This evening is our community’s Trick-or-Treat night. Yesterday afternoon, my husband, with all the enthusiasm and anticipation of an eager child, carved our pumpkin. Tonight, he’ll light its candle. And even before dark, we’ll turn on the porch light to alert our neighborhood munchkins that our house is Trick-or-Treater-friendly.
In previous years, we had stockpiled candy from the grocery store, candy shipped in from far away factories. A few years ago, it occurred to us that in our very own community is a candy factory that employs many local people—our neighbors.
Almost daily, we would drive past the factory store as if it were not there. Then one day, I went inside. Yum!—fresh, locally produced extravagances that my neighbors sell to me. Here were the treats of my youth—forgotten in the busyness of adulthood.
As a child, I would traipse around our neighborhood with my older brother. One year, it snowed, and we were the only ones knocking on doors, braving the wind blowing giant flakes sideways. Such was our devotion to confections.
Many neighbors dropped the locally made candy into my pillowcase sack. But I grew up to be a mother who valued the convenience of one-stop shopping. I heeded the sirens of nationally marketed sweets.
Yet, as other local enterprises closed their doors, the candy factory stayed. My neighbors worked there for decades before I was born.
You might not have a candy factory in your community, which—considering the way some of us feed our sweet tooths—should keep the large corporate candy makers from toppling any time soon. But there are other ways to shop locally and bless our neighbors.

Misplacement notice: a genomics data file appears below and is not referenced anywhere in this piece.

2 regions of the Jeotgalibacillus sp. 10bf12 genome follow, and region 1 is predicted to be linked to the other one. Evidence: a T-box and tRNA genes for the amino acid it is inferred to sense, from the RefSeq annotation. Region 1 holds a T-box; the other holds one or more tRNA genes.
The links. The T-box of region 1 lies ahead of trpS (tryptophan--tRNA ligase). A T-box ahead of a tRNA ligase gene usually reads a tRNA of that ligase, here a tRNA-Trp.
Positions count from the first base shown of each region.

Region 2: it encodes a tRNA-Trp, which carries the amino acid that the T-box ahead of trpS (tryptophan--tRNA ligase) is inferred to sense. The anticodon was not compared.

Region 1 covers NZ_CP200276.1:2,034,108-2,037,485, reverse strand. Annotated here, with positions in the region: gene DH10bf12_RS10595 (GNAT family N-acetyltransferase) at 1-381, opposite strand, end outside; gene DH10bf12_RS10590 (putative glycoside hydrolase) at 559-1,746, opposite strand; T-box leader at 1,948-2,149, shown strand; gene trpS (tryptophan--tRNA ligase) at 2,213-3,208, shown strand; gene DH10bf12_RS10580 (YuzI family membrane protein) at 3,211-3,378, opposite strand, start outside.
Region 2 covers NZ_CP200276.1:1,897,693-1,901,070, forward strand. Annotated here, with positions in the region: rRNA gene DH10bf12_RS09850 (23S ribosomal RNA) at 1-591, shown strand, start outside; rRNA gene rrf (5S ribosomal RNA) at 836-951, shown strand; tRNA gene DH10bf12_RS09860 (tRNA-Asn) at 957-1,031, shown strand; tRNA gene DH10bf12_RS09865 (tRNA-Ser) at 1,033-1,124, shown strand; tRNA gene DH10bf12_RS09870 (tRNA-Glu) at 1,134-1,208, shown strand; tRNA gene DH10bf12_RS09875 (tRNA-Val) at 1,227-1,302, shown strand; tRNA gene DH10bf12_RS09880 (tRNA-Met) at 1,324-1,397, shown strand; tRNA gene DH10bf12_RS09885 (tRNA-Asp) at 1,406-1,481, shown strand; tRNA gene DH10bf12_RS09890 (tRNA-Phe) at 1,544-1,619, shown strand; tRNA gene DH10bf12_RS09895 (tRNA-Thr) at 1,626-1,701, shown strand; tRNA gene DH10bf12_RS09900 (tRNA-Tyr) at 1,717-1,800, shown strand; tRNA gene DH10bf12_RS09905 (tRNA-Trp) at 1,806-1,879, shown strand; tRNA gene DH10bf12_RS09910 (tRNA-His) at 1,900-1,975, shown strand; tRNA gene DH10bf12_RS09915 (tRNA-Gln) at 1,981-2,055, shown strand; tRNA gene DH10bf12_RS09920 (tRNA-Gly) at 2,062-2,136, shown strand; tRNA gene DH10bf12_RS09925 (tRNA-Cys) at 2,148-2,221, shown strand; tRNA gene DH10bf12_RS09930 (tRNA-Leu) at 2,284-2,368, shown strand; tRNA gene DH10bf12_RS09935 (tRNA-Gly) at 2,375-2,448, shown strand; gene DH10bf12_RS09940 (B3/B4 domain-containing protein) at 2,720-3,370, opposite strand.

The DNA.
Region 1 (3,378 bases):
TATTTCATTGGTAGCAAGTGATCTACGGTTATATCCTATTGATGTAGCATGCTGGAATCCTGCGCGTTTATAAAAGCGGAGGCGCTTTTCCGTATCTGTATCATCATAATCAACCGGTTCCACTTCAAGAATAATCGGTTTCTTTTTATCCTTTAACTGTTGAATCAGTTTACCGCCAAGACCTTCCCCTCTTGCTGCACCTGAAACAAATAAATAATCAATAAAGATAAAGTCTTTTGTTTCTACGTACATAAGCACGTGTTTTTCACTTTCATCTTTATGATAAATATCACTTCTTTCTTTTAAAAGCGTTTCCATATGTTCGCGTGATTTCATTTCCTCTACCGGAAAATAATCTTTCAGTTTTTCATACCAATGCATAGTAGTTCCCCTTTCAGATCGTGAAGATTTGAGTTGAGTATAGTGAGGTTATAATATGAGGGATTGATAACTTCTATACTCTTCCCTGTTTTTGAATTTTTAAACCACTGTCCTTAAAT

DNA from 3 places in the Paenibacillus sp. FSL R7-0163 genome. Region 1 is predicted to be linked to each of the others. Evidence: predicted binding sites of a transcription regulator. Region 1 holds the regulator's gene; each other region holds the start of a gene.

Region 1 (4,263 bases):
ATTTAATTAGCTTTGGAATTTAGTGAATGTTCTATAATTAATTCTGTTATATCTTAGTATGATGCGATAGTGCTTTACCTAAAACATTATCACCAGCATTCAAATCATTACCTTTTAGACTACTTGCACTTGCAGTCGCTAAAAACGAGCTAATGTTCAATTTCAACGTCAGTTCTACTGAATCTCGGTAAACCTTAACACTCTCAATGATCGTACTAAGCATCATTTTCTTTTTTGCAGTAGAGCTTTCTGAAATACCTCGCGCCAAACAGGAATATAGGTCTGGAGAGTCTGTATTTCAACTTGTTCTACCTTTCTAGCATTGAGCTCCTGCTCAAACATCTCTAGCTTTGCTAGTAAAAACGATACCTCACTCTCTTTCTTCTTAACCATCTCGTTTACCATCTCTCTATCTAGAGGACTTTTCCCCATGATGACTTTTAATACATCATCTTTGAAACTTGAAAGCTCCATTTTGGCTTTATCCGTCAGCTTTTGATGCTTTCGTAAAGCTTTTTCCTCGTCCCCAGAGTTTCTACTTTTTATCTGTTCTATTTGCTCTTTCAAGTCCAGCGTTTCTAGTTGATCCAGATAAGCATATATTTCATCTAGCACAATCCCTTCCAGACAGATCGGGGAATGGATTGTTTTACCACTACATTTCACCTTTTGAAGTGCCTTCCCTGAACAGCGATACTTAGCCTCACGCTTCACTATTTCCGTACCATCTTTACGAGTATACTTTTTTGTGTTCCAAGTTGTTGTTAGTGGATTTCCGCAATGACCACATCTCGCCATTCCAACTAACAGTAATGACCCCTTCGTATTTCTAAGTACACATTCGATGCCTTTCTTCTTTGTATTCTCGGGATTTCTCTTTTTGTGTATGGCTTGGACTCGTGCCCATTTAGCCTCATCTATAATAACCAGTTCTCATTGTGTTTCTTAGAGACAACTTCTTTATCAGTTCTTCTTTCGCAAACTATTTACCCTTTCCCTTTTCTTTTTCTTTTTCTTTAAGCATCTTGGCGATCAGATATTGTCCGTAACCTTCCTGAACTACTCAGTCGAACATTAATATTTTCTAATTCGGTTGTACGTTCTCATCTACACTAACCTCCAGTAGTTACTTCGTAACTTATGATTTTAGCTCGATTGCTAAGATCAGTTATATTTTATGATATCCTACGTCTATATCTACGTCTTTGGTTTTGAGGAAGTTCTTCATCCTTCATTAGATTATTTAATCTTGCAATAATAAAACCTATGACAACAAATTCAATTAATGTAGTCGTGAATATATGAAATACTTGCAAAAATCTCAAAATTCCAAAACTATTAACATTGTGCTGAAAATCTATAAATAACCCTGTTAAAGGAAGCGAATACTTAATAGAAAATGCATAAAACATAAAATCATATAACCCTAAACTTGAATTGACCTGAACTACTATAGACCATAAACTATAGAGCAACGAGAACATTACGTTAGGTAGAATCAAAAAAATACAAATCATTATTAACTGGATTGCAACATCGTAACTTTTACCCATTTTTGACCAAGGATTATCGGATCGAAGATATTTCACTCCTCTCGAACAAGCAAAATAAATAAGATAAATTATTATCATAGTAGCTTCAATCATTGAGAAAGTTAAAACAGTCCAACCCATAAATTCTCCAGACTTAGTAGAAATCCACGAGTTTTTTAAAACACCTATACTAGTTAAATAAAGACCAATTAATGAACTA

It’s a simple matter to search out locally owned stores, restaurants, farm stands, bakeries, and other businesses. Buying locally allows us to share the resources that we might otherwise distribute far and wide. And there are other advantages besides helping to employ our neighbors.
Locally grown food is fresher, tastes better, and is healthier. And we don’t have to buy everything locally to make a significant difference in our community.
According to loyaltolocal.com, “If every family in the U.S. spent an extra $10 a month at a locally owned, independent business instead of a national chain, over $9.3 billion would be directly returned to our economy.”
It may be a bit more inconvenient to shop locally. It may even cost a bit more. But investing in a local business is ministry.
We feed our neighbors as we feed ourselves. It’s a creative way to love your neighbor.
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